Classification Of Races

Classification Of Races

With over 16,000 horses in training, clearly all horses do not possess the same attributes and ability.

We have two categories of racing – the flats and the jumps, and in order to create fair and competitive racing, the BHA installed the handicap ratings system.

They assess the ability of every single horse based on their performances at a racetrack. The handicap rating system gives a horse an official rating which determines how much weight they carry in a race.

For example, if one horse is rated 100, and the other is rated 95, the horse rated 5 points more than the other will carry an additional 5lbs in weight.

The aim of a handicap race is to give every horse an equal chance of winning.

To provide opportunities for a range of horses, a racing classifications system is also in place.


Starting with the FLAT, we have Group One, Two and Three races. These are the top-level events – for example the equivalent to the Premier League in Football.

Group One races are the highest class of race run in the UK, including the Classics such as the 1,000 Guineas, the 2,000 Guineas, the Derby, the Oaks and the St Leger.

All horses carry the same weight in these top-class races regardless of their official rating. This is to determine who really is the best horse in the race.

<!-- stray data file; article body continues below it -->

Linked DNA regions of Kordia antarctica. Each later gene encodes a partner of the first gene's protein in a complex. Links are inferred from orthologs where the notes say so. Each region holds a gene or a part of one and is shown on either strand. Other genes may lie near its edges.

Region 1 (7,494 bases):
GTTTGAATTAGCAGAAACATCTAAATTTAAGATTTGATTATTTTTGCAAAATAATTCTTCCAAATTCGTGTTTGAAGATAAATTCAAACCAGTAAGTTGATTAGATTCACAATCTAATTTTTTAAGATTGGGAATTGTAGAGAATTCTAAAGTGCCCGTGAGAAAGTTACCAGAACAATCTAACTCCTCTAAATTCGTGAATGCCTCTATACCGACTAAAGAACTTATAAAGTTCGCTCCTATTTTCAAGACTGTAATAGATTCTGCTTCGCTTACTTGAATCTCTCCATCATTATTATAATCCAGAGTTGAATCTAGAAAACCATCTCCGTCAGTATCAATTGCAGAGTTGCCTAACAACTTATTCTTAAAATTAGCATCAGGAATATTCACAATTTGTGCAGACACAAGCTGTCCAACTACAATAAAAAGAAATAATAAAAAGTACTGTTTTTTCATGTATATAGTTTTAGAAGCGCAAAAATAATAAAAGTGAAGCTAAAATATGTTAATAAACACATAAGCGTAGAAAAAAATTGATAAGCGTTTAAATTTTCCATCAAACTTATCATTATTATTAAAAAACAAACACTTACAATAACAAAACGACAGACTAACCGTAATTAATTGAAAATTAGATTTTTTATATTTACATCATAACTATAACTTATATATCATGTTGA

There are sometimes some small weight differences – for example the Prix de L’Arc de Triomphe in France, 3yo’s competing against older horses and fillies against colts are usually rewarded with a claim.

We also have Listed races, which are contested by horses just below Group class. These can be either handicap or non-handicap events. Usually, some horses who regularly run at group level, make their seasonal reappearance in a Listed event.

Handicaps are the races where the weight carried is determined by the official rating of the horse. Handicaps are grouped into classes, with class one being for the highest rated and class seven for the lowest.

These are designed for the horses that are not deemed good enough to compete at group level, but some can 'rise up the classes' in the ladder.

Class 1 - Listed Handicaps for horses rated 96-110+.

Class 2 - The ratings bands for this class are 86-100, 91-105 and 96-110.

Class 3 - The ratings bands for this class are 76-90 and 81-95

Class 4 - For horses rated 66-80 and 71-85

Class 5 - For horses rated 56-70 and 61-75

Class 6 - For horses rated 46-60 and 51-65.

Class 7 - Generally these are classified stakes races for horses rated 0-45.

We have multiple other forms of racing. A maiden is usually where the majority of horses start their racing careers.

Maidens are races for horses who have never won a race and are predominantly races for two-year-olds. Any horse who wins a maiden is automatically given a rating making them eligible for handicaps.

For those runners who don’t manage to win, three maiden runs are required before a rating is assigned.

A nursery is a handicap for just two-year-olds.

There are also novices, maiden handicaps and claiming stakes, with races also inclusive to Amateurs and Ladies.